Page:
LSG presents

Sutton Taylor

Essential Grandeur

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Essential Grandeur publication

£15 inc p&p

Copper, silver and gold have been used to create lustres - a metallic sheen - on or within ceramic glazes from the earliest beginnings of the technique.

Lustred ceramic making began in the Middle East over a thousand years ago. It would appear from the earliest known pieces that the initial intention was to give ceramic objects the appearance of solid gold or silver. It would seem likely that finely powdered metals would be incorporated into the unfired glaze mixture to be fused into the molten glaze during firing. This could work if precisely the right conditions were met during the firing. However, these conditions are pretty exacting. If a glaze containing the metals were fired to maturing point and merely allowed to cool naturally then a disappointing whitish or grey stain would result, or green in the case of copper. The metals would have been oxidized in the fire and to be converted back to the desired shiny metallic state `reduction `would be necessary – ie the atmosphere within the kiln…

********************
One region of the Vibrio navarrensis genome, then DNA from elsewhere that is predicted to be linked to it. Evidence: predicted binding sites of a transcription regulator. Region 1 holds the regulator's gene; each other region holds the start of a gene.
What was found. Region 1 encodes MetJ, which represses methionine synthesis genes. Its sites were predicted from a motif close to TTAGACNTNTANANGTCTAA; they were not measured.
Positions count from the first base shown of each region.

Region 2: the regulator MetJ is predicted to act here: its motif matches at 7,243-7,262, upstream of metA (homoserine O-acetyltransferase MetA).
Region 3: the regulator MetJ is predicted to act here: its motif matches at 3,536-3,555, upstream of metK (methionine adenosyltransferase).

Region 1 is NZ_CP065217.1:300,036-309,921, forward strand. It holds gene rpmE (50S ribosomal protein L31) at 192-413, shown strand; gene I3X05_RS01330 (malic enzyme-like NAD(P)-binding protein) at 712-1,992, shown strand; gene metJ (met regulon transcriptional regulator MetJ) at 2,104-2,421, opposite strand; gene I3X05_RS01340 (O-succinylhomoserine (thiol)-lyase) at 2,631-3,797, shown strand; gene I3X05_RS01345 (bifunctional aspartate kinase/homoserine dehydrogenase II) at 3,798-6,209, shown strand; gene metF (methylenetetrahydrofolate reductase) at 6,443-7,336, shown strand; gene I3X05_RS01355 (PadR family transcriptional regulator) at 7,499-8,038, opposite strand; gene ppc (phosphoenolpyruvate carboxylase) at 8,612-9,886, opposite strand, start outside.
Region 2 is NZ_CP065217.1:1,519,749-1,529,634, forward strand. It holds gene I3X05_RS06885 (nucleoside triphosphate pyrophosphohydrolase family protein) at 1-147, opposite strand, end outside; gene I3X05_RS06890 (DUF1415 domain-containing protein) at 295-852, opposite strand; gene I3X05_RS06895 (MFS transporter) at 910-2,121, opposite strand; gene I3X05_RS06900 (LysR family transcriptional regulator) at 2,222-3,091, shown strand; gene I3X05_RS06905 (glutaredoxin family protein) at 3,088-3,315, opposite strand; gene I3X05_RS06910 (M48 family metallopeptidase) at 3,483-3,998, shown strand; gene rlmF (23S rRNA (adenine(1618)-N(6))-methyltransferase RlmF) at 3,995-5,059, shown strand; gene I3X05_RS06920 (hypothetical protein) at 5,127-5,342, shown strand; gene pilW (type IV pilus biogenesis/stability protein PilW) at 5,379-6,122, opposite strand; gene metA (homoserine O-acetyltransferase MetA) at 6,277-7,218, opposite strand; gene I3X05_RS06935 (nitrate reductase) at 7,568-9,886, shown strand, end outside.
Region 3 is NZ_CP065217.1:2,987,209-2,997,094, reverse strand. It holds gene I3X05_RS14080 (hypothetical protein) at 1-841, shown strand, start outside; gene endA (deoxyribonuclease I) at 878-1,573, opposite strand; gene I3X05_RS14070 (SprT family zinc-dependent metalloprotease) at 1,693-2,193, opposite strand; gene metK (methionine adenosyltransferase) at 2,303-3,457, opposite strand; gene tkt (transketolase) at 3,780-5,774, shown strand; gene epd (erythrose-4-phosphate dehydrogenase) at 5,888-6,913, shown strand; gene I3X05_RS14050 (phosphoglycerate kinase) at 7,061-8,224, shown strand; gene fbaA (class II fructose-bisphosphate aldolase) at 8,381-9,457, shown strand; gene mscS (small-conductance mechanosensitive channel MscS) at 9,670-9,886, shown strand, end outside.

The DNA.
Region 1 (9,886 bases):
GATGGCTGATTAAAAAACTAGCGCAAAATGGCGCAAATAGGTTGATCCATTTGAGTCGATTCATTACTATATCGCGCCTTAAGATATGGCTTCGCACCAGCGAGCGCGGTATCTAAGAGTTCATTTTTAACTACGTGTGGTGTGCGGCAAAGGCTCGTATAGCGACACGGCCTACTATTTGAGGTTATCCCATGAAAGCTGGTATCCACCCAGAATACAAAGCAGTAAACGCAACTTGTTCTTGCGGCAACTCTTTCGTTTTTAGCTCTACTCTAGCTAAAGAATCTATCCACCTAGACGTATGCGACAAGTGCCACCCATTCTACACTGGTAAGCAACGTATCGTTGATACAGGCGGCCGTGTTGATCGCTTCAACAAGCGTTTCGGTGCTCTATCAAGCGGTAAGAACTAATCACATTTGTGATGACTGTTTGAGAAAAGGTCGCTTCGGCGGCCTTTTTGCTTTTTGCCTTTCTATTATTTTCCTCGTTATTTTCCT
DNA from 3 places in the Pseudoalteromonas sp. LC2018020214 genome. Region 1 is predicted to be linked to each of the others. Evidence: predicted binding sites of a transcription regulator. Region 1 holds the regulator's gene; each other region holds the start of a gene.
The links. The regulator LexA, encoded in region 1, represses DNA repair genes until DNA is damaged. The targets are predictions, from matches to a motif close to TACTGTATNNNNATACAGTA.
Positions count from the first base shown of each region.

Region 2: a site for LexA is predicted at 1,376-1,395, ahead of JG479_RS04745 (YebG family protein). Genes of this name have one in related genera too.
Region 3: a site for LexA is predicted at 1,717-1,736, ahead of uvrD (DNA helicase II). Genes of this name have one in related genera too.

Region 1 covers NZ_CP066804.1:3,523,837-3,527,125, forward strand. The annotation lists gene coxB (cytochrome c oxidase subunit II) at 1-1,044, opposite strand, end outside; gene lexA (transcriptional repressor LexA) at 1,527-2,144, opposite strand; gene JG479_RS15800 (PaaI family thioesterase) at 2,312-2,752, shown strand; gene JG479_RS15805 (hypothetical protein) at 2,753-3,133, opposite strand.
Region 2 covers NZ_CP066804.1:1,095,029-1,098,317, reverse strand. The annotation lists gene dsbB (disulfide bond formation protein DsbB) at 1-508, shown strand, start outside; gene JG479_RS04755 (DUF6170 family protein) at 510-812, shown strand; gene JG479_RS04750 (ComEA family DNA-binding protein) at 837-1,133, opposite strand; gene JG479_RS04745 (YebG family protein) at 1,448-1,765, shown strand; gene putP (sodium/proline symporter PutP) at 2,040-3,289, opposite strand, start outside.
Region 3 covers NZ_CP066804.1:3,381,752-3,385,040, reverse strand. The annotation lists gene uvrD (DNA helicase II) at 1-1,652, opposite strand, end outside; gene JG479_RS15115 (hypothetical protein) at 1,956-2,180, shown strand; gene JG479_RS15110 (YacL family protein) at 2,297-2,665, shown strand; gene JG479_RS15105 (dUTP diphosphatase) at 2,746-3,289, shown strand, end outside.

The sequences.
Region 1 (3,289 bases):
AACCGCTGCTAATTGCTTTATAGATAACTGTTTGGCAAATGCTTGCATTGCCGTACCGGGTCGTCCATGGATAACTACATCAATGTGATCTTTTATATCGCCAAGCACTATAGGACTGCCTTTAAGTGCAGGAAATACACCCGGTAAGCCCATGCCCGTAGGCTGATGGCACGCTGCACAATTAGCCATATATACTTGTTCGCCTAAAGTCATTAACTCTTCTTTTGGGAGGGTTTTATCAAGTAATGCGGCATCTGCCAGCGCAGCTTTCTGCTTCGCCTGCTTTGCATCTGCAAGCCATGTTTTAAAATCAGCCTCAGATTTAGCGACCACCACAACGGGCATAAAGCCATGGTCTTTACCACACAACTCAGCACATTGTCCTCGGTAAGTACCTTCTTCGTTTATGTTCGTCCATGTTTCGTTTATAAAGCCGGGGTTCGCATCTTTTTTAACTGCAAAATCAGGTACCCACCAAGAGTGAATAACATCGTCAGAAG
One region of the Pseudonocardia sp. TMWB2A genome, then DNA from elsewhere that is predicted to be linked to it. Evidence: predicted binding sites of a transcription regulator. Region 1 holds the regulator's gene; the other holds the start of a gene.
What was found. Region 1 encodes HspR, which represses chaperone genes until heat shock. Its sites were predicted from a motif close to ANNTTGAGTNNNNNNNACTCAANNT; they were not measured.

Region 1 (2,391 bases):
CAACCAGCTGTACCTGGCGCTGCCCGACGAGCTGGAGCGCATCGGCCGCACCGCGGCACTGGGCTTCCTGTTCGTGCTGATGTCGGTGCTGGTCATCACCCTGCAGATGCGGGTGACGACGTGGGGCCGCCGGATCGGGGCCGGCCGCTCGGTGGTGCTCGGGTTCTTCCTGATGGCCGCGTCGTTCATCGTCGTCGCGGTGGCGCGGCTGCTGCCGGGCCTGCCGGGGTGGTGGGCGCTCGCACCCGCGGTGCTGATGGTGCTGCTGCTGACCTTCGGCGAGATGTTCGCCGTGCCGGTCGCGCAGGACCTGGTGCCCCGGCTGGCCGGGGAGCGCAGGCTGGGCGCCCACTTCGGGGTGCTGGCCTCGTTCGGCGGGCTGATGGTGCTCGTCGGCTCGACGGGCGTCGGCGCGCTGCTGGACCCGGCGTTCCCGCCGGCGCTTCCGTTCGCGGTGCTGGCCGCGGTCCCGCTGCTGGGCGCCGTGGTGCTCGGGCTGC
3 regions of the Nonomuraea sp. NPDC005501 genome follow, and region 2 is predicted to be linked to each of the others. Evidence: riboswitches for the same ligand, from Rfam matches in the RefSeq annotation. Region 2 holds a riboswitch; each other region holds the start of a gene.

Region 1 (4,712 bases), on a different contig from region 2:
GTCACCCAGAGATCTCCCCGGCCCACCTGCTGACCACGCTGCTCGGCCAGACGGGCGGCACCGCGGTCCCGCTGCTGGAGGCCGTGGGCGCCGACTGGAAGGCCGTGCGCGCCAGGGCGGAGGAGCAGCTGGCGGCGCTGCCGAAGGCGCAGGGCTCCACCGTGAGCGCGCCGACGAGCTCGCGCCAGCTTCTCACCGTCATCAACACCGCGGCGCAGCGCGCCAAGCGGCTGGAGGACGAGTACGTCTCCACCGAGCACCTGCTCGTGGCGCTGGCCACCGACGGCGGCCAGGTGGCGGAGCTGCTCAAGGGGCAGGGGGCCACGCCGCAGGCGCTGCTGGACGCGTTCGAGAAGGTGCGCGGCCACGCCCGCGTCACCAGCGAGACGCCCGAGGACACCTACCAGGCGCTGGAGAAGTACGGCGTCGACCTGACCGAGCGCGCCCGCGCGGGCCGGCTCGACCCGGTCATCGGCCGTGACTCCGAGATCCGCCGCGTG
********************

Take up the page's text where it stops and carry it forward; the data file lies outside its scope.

Sutton Taylor

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Exhibiting from 14th December to 18th January 2020.